Plant Biosystems Design Research Roadmap 1.0

Xiaohan Yang, June I. Medford, Kasey Markel, Patrick M. Shih, Henrique C. De Paoli, Cong T. Trinh, Alistair J. McCormick, Raphael Ployet, Steven G. Hussey, Alexander A. Myburg, Poul Erik Jensen, Md Mahmudul Hassan, Jin Zhang, Wellington Muchero, Udaya C. Kalluri, Hengfu Yin, Renying Zhuo, Paul E. Abraham, Jin Gui Chen, David J. WestonYinong Yang, Degao Liu, Yi Li, Jessy Labbe, Bing Yang, Jun Hyung Lee, Robert W. Cottingham, Stanton Martin, Mengzhu Lu, Timothy J. Tschaplinski, Guoliang Yuan, Haiwei Lu, Priya Ranjan, Julie C. Mitchell, Stan D. Wullschleger, Gerald A. Tuskan

Research output: Contribution to journalArticlepeer-review

14 Scopus citations


Human life intimately depends on plants for food, biomaterials, health, energy, and a sustainable environment. Various plants have been genetically improved mostly through breeding, along with limited modification via genetic engineering, yet they are still not able to meet the ever-increasing needs, in terms of both quantity and quality, resulting from the rapid increase in world population and expected standards of living. A step change that may address these challenges would be to expand the potential of plants using biosystems design approaches. This represents a shift in plant science research from relatively simple trial-and-error approaches to innovative strategies based on predictive models of biological systems. Plant biosystems design seeks to accelerate plant genetic improvement using genome editing and genetic circuit engineering or create novel plant systems through de novo synthesis of plant genomes. From this perspective, we present a comprehensive roadmap of plant biosystems design covering theories, principles, and technical methods, along with potential applications in basic and applied plant biology research. We highlight current challenges, future opportunities, and research priorities, along with a framework for international collaboration, towards rapid advancement of this emerging interdisciplinary area of research. Finally, we discuss the importance of social responsibility in utilizing plant biosystems design and suggest strategies for improving public perception, trust, and acceptance.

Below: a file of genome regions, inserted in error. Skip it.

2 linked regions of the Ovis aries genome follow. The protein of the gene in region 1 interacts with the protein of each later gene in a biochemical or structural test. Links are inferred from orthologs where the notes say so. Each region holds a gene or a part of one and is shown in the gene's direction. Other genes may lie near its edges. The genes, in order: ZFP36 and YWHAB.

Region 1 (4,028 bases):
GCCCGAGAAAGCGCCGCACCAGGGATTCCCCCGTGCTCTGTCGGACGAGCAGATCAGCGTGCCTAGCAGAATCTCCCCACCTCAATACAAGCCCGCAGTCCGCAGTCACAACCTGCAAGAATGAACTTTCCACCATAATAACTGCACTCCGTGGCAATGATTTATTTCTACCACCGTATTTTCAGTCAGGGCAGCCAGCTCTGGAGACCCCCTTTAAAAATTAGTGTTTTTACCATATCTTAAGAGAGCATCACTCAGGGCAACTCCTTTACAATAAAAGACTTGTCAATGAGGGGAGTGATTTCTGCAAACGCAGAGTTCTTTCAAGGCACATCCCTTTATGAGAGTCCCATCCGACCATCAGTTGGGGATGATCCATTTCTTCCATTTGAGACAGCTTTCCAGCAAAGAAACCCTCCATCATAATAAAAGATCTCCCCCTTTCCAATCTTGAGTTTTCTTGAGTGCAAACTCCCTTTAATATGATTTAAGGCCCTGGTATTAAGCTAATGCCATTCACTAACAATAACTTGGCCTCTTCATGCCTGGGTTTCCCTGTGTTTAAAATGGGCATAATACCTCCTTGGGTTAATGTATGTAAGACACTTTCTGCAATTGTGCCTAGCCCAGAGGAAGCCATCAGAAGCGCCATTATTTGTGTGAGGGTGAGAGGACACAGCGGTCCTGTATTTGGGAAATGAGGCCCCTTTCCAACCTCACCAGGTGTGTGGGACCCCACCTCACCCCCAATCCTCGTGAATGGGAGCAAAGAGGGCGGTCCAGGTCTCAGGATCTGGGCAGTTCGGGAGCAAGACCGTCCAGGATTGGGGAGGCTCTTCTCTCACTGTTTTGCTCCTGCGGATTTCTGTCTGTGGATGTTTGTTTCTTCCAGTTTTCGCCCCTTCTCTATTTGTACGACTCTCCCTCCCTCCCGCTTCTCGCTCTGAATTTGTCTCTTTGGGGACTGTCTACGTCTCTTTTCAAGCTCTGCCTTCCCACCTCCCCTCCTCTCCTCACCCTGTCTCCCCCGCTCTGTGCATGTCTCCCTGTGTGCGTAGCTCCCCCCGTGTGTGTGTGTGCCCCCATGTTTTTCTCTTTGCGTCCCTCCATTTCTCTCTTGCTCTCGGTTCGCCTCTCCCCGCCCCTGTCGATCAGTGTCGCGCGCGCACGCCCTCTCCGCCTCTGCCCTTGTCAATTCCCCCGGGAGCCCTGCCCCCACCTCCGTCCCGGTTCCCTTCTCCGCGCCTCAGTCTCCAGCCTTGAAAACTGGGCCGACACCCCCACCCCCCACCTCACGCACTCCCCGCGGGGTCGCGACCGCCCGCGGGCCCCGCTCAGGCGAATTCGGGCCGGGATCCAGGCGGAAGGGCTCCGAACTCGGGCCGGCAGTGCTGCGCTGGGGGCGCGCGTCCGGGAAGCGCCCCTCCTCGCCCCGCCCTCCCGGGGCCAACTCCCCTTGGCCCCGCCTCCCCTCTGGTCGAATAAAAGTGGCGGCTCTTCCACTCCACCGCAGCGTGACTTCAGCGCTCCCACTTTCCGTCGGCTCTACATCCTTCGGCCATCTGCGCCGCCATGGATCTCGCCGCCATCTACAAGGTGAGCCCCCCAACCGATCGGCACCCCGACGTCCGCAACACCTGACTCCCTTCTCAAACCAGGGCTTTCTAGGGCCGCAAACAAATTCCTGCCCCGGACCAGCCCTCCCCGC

Original languageEnglish (US)
Article number8051764
JournalBioDesign Research
StatePublished - 2020

Bibliographical note

Funding Information:
The authors are grateful to C.Y. Ralston and R. Evans (Lawrence Berkeley National Laboratory, Berkeley, CA, USA) for their suggestions to the manuscript. The writing of this manuscript was supported by the Center for Bioenergy Innovation, a U.S. Department of Energy (DOE) Bioenergy Research Center supported by the Biological and Environmental Research (BER) program, the Laboratory Directed Research and Development program of Oak Ridge National Laboratory, and the U.S. DOE BER Genomic Science Program, as part of the Secure Ecosystem Engineering and Design Scientific Focus Area and the Plant-Microbe Interfaces Scientific Focus Area. YY is supported by NSF Plant Genome Research Project Grant (1740874) and the USDA National Institute of Food and Agriculture and Hatch Appropriations under Project PEN04659 and Accession #1016432. HY is supported by Nonprofit Research Projects (CAFYBB2018ZY001-1) of Chinese Academy of Forestry. CTT acknowledges the financial support from the NSF CAREER award (NSF#1553250) and the DOE BER Genomic Science Program (DE-SC0019412). PMS acknowledges support from the Joint BioEnergy Institute which is supported by the U.S. DOE Office of Science, BER program under Contract No. DE-AC02-05CH11231 between Lawrence Berkeley National Laboratory and the US Department of Energy. DL acknowledges financial support through the National Science Foundation (NSF) under Award Number 1833402. AJM acknowledges financial support from the UK Biotechnology and Biological Sciences Research Council (grants BB/M006468/1 and BB/S015531/1) and the Leverhulme Trust (grant RPG-2017-402).

Publisher Copyright:
Copyright © 2020 Xiaohan Yang et al.


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